History of web conferencing: multi-function conferencing is coming of age

While video conferencing and web conferencing are sometimes confused, the

The reality is that web conferencing is an entirely different animal, with many more

available options and a much wider range of functions than video

conferences. Web conferences offer not only the opportunity to chat and

communicate via webcam so you can see each person in your conference

link, but to exchange documents, share applications, access shared desktops, use

PowerPoint, whiteboards and other presentation features and even surveys


It all started with PLATO …

Web conferencing is “the complete package”. Interestingly, the conceptual design

of web conferencing started long before there was a World Wide Web or the Internet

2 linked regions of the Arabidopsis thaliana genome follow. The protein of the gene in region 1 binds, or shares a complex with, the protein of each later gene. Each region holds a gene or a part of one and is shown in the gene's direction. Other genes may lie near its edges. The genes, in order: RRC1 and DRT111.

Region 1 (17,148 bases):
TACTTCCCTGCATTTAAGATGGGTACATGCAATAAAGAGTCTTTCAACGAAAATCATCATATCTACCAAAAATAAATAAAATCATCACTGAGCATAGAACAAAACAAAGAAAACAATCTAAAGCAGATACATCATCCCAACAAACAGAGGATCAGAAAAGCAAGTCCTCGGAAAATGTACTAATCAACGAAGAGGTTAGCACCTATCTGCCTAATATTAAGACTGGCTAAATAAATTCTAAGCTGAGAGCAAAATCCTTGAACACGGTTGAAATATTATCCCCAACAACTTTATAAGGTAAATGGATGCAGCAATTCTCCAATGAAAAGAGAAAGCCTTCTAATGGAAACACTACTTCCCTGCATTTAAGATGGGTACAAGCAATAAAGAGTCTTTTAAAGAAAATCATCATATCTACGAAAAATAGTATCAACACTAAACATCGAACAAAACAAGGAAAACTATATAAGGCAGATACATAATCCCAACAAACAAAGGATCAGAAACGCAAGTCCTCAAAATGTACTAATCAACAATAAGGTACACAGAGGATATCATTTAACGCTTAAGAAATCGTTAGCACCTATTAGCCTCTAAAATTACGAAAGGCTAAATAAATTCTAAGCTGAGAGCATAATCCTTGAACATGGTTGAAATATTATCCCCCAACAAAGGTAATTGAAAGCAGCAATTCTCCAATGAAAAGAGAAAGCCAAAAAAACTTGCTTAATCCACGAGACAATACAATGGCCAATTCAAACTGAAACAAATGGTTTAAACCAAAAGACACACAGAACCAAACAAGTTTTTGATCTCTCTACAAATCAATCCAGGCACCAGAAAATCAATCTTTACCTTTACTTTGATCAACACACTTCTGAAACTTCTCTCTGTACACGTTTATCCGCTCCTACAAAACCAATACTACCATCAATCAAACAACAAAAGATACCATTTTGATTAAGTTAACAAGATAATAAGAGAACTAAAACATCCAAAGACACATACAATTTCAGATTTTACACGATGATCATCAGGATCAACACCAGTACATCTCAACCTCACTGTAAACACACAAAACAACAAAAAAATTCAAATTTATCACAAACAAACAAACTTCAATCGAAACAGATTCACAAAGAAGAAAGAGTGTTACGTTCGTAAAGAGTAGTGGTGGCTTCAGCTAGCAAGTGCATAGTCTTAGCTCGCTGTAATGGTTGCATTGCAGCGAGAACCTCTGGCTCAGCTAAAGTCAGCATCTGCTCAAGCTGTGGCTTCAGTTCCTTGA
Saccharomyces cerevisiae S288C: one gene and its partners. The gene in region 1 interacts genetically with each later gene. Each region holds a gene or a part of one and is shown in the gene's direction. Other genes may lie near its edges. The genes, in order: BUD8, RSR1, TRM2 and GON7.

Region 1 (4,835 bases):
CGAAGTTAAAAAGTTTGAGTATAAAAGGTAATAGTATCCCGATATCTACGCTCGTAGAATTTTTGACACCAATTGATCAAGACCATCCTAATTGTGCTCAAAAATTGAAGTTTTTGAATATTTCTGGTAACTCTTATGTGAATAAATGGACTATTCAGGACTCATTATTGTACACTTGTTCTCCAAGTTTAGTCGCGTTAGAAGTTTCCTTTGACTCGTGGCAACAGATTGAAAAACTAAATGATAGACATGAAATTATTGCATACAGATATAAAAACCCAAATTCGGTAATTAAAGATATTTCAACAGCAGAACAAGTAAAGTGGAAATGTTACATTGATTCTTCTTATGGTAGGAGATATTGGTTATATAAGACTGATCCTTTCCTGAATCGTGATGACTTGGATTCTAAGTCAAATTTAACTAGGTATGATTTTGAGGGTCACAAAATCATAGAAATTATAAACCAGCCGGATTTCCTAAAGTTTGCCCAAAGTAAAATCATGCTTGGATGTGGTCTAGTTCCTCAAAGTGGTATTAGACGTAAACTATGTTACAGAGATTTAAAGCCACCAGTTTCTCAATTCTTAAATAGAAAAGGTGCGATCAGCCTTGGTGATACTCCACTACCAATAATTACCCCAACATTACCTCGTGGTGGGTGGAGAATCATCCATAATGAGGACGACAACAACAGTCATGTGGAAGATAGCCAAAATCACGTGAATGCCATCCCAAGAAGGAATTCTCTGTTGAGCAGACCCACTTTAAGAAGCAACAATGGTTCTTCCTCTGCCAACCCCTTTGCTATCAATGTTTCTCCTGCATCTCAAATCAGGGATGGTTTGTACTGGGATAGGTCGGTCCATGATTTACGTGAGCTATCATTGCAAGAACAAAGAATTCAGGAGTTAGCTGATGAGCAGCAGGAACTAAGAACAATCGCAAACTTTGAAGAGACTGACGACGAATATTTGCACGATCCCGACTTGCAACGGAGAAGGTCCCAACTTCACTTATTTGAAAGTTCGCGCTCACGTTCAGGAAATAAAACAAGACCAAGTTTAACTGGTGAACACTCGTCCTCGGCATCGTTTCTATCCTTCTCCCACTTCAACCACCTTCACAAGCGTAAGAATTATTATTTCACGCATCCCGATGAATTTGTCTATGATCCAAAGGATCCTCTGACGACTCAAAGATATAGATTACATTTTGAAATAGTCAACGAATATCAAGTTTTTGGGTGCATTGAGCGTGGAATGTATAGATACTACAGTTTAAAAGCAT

structure in place. In the 1960s, the University of Illinois developed a system

known as PLATO for its Computer Based Educational Research Laboratory (CERL). That

It was a small, self-contained system that supported a single terminal classroom

connected to a central computer. In 1972, PLATO moved to a new system of

mainframes that eventually supported more than a thousand users at a time.

In 1973, Talkomatic was developed by Doug Brown. This was essentially the

first “instant messenger” program ever designed, with multiple windows

displaying typed notes in real time to multiple users simultaneously. In 1974,

Kim Mast developed Personal Notes, a new feature for PLATO that allowed

mail for users.

In 1975, Control Data Corporation established its own PLATO system in Minneapolis,

Minnesota, the first commercial use of a multifunction conference system.

In ten years, PLATO was being used in more than one hundred sites around the

world, some with dedicated lines for full-time use.

However, by the late 1980s, microcomputers were becoming more reasonably

price and the heyday of mainframe-based systems was over. Eventually the

The original control data systems were shut down because PLATO was no longer